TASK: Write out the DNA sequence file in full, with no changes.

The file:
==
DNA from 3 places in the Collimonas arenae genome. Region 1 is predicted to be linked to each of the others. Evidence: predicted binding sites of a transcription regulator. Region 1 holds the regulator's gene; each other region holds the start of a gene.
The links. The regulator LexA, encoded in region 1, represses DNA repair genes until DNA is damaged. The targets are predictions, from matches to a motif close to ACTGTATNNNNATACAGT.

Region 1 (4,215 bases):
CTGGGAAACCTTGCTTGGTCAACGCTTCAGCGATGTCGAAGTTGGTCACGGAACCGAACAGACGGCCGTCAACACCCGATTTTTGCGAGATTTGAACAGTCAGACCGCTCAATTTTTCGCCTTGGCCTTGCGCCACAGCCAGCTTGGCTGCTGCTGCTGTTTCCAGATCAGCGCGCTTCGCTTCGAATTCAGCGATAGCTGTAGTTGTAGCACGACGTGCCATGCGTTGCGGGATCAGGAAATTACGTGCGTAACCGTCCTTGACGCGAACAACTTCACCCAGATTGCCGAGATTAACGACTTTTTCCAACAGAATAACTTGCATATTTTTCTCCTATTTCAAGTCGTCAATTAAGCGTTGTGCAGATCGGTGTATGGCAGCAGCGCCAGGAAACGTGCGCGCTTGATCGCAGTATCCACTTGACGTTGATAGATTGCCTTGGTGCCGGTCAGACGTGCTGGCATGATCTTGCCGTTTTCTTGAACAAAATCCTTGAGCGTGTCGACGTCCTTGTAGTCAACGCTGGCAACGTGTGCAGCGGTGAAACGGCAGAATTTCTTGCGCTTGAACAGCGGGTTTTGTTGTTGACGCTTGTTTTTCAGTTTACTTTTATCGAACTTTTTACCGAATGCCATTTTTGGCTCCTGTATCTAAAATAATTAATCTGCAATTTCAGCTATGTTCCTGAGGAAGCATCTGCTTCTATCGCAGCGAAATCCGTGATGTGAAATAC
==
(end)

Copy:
DNA from 3 places in the Collimonas arenae genome. Region 1 is predicted to be linked to each of the others. Evidence: predicted binding sites of a transcription regulator. Region 1 holds the regulator's gene; each other region holds the start of a gene.
The links. The regulator LexA, encoded in region 1, represses DNA repair genes until DNA is damaged. The targets are predictions, from matches to a motif close to ACTGTATNNNNATACAGT.

Region 1 (4,215 bases):
CTGGGAAACCTTGCTTGGTCAACGCTTCAGCGATGTCGAAGTTGGTCACGGAACCGAACAGACGGCCGTCAACACCCGATTTTTGCGAGATTTGAACAGTCAGACCGCTCAATTTTTCGCCTTGGCCTTGCGCCACAGCCAGCTTGGCTGCTGCTGCTGTTTCCAGATCAGCGCGCTTCGCTTCGAATTCAGCGATAGCTGTAGTTGTAGCACGACGTGCCATGCGTTGCGGGATCAGGAAATTACGTGCGTAACCGTCCTTGACGCGAACAACTTCACCCAGATTGCCGAGATTAACGACTTTTTCCAACAGAATAACTTGCATATTTTTCTCCTATTTCAAGTCGTCAATTAAGCGTTGTGCAGATCGGTGTATGGCAGCAGCGCCAGGAAACGTGCGCGCTTGATCGCAGTATCCACTTGACGTTGATAGATTGCCTTGGTGCCGGTCAGACGTGCTGGCATGATCTTGCCGTTTTCTTGAACAAAATCCTTGAGCGTGTCGACGTCCTTGTAGTCAACGCTGGCAACGTGTGCAGCGGTGAAACGGCAGAATTTCTTGCGCTTGAACAGCGGGTTTTGTTGTTGACGCTTGTTTTTCAGTTTACTTTTATCGAACTTTTTACCGAATGCCATTTTTGGCTCCTGTATCTAAAATAATTAATCTGCAATTTCAGCTATGTTCCTGAGGAAGCATCTGCTTCTATCGCAGCGAAATCCGTGATGTGAAATAC